“It’s the Wild West of possibilities in electric vehicles,” said Leon Vinokourov, pilot of the Lucid prototype. “You have Tesla and Lucid and Faraday Future and Nio and they come and go and one is above then the other and it’s driven by this passion that we all have, ‘Hey we can do it, let’s try -the!”

    And so they tried it and now we see the results of those trials. Tesla may be on top with a claimed 0-60 of 1.99 seconds, although you have to pre-condition the battery for half an hour before you can achieve that (“Hey, Mac, wait a second while I pre-condition my battery, so I’ll blow your stinky doors!”). The Lucid also does a bit of pre-conditioning, but it does that as soon as you switch it to “Sprint” mode, the fastest of the three ride modes after Smooth and Swift. So you don’t have to keep the chatterbox waiting in the other lane while your car prepares to start, you just launch.

    You can see a bit of the front suspension here, as well as the engine.


    The Lucid Air Grand Touring Performance is equipped with adaptive Bilstein dampers, passive anti-roll bars and passive steel springs to harness all that power when you arrive on a twisty mountain road. And that’s where we went next, me, The Stig and several other like-minded colleagues, all driving Lucids Air. And despite the car’s high curb weight (which was never disclosed, come to think of it), the car felt pretty good around the corners, reducing body roll to almost imperceptible levels thanks to those Bilstein adaptive dampers, and following quickly and flat through all those big curves lurking just west of the Silicon Valley sprawl.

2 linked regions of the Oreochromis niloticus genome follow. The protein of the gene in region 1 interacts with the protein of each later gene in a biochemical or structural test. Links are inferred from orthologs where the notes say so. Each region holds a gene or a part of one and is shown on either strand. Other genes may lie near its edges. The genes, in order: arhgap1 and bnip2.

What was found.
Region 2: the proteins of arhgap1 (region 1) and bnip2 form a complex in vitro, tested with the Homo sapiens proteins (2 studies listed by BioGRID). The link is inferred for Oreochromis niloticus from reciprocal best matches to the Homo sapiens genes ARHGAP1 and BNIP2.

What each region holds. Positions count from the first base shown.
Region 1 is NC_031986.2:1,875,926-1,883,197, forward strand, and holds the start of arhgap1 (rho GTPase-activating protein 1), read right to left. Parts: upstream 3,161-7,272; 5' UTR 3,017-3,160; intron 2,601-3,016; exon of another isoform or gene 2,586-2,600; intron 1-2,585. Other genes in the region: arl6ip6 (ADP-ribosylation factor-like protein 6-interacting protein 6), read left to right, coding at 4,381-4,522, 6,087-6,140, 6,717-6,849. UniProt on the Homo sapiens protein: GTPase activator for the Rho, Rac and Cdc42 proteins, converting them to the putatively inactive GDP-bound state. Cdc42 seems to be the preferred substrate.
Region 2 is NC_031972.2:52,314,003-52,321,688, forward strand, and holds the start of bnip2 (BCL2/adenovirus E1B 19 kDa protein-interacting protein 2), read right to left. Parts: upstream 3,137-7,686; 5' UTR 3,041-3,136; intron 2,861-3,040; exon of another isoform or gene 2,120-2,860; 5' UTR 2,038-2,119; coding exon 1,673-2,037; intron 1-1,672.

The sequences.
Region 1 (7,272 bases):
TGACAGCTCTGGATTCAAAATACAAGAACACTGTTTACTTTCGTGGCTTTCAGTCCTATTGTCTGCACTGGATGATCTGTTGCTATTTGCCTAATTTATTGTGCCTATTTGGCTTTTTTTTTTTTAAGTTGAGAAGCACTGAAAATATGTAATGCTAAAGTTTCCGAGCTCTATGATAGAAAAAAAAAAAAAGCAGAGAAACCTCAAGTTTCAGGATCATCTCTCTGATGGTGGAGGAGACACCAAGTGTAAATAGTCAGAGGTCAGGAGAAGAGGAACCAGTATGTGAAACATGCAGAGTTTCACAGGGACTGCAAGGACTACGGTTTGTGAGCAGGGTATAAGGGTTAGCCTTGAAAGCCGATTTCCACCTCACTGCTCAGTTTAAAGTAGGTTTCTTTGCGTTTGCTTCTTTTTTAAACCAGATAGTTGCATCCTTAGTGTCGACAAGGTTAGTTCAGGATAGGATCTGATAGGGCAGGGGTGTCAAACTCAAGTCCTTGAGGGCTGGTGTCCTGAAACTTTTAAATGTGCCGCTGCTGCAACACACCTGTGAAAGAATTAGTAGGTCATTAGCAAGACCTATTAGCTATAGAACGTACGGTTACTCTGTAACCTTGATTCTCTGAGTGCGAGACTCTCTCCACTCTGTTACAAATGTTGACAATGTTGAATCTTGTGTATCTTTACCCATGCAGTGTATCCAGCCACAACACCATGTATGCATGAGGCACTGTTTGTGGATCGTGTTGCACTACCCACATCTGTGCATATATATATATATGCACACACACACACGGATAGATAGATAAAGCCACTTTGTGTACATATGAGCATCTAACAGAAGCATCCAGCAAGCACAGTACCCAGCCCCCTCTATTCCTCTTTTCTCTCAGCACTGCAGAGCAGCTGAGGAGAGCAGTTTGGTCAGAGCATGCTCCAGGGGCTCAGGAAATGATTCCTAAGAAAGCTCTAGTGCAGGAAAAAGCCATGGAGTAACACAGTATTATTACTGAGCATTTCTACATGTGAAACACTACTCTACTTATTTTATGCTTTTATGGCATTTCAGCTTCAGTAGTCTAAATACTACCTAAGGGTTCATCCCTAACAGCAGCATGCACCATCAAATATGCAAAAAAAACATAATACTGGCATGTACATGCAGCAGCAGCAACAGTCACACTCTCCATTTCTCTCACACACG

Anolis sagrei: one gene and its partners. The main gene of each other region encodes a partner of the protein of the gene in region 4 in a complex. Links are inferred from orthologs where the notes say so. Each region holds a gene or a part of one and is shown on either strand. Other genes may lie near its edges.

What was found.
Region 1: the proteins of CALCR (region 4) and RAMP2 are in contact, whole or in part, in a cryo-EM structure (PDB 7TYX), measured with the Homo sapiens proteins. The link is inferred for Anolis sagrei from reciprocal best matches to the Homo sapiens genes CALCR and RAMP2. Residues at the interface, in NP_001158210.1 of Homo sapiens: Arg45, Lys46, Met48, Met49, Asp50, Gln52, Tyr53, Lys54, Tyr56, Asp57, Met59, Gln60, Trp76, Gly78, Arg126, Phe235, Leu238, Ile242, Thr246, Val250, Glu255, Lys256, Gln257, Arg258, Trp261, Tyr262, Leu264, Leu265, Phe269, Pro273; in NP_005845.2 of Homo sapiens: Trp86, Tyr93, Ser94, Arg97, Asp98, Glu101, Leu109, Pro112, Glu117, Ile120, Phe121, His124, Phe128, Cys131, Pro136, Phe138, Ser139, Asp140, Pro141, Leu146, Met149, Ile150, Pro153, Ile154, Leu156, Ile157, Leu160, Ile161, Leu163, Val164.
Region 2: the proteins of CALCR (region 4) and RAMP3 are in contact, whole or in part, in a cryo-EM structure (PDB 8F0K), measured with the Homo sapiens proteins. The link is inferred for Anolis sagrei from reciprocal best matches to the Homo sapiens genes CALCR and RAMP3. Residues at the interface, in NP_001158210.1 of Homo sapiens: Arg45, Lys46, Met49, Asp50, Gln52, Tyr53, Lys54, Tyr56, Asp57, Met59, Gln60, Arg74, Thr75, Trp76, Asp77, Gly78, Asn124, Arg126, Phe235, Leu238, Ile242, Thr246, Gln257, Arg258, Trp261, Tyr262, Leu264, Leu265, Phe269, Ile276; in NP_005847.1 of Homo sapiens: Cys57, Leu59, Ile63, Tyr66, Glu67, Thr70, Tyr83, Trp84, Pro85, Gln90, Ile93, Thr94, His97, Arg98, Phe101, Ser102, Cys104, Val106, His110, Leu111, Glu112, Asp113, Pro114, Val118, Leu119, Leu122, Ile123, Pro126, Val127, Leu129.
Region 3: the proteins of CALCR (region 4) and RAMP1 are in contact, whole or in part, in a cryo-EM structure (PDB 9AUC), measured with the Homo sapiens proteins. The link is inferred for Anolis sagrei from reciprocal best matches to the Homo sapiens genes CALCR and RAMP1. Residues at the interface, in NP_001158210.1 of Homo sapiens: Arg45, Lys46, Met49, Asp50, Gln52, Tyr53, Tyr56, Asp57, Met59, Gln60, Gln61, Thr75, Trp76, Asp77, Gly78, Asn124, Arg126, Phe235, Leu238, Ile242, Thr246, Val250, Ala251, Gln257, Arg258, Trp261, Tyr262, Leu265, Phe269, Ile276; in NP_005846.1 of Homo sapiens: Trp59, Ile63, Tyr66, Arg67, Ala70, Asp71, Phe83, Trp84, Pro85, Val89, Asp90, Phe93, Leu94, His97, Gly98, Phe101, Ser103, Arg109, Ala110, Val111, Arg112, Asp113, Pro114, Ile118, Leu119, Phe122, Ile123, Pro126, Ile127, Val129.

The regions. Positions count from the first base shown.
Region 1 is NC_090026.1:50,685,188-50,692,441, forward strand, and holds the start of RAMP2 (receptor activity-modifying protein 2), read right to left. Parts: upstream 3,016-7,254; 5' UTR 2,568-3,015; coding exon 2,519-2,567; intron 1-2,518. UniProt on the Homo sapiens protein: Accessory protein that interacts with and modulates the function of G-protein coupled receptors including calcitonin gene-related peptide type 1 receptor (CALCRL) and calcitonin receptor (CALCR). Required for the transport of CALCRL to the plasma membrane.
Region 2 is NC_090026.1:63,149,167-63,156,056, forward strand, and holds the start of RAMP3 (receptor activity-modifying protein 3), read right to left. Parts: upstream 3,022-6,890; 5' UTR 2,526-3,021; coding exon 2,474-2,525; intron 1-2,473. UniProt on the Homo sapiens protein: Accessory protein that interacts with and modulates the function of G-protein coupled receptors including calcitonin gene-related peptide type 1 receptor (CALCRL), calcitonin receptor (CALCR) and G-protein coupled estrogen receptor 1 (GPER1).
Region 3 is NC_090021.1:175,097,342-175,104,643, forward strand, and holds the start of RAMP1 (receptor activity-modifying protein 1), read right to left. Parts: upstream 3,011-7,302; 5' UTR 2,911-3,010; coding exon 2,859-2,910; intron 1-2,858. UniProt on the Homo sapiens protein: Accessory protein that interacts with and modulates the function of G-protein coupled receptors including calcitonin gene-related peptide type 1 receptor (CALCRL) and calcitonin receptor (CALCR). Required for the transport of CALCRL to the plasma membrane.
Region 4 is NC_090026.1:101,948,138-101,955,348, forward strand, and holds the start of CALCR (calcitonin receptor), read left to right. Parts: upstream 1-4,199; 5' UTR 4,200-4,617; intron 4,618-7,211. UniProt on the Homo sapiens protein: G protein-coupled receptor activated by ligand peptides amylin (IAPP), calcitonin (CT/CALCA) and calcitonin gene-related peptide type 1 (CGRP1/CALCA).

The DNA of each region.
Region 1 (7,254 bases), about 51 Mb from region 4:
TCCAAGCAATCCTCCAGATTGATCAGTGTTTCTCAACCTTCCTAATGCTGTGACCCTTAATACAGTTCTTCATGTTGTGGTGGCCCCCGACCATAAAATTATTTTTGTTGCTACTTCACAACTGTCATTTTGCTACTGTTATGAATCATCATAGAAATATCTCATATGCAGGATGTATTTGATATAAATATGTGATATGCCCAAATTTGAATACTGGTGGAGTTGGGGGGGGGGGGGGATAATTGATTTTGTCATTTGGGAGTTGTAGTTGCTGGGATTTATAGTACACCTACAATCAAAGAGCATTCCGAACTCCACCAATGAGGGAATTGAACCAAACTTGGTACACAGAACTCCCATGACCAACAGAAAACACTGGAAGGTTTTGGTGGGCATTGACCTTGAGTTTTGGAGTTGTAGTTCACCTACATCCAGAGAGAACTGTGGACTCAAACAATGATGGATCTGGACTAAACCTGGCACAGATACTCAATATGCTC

We took them on Skyline Drive, among other great roads, and really got to wring out those Bilstein Damptronic Sky shocks, with their two separate solenoid-controlled ports per damper. I put it in Sprint for the best parts of the road, because I thought it would be the fastest.

    “Swift is the sweet spot,” Lickfold said later. “It’s two-thirds of the way to Sprint. This allows the car to breathe on hilly roads like Skyline.

    And Lickfold and his team know Skyline.

    “We did a lot more adjustment loops than I’ve ever done before,” he said, where one loop only served one adjustment. “Five of us would drive it and then we’d all come back to the store and talk.”

    The result is safe, predictable heavy speed mah.